In recent weeks there’s been a flood of articles in the mainstream news media about the practice of using zero-hours contracts: a method of working which allows employers to give contracted staff as few or as many working hours as they see fit – with few or no benefits. Companies such as Sports Direct, McDonald’s and Boots have all been the subject of negative reports. Many UK cinemas have also been criticised for utilising these contracts, with the Cineworld chain in particular coming under fire in a piece in The Guardian.
But what’s the reality behind these working practices in our cinemas? Are the screens we visit every week – both big chains and independent arthouses – exploiting their staff for financial gain? Or are zero-hours contracts a necessary evil if cinemas want to remain solvent in tough economic times and we want to continue paying the prices we do for tickets?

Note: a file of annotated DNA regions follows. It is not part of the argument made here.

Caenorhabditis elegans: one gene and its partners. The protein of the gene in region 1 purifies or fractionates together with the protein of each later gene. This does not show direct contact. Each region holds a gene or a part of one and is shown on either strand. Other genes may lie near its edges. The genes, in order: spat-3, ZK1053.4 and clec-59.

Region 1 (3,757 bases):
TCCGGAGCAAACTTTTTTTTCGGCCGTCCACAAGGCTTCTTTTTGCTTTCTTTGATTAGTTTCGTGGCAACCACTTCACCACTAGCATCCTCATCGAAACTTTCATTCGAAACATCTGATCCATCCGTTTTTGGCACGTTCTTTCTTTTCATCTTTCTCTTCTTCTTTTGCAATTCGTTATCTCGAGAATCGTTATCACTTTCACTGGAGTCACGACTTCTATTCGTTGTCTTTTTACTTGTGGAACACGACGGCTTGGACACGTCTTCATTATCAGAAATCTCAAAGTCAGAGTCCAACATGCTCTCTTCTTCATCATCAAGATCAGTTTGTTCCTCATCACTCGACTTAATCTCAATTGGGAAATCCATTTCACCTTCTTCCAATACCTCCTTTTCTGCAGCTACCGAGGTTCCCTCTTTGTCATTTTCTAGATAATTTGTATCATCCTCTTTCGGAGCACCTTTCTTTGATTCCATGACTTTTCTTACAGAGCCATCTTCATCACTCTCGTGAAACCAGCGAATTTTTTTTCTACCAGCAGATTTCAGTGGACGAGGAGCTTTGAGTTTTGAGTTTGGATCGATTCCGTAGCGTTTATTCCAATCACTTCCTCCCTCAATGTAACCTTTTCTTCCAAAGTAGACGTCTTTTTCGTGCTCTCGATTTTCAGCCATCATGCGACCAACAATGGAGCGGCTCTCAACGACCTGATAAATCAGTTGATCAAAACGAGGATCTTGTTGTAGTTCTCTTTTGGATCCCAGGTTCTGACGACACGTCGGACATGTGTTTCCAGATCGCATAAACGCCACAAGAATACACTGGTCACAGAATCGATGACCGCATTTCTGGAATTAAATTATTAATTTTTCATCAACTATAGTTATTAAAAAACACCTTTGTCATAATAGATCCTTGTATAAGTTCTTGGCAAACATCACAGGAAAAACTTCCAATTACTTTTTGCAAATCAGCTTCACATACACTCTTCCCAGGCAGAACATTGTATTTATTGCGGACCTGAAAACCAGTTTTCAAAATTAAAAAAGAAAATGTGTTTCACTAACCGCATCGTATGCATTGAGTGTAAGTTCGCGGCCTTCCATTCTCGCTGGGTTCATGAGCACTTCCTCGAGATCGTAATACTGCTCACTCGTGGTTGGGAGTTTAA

We spoke to five interested parties – cinema managers, employees and concerned citizens – to get a measure of how zero-hours contracts affect those who work in London’s cinemas. Our focus is on independent cinemas, and although we contacted a number of the larger chains for comment, they did not respond to our queries.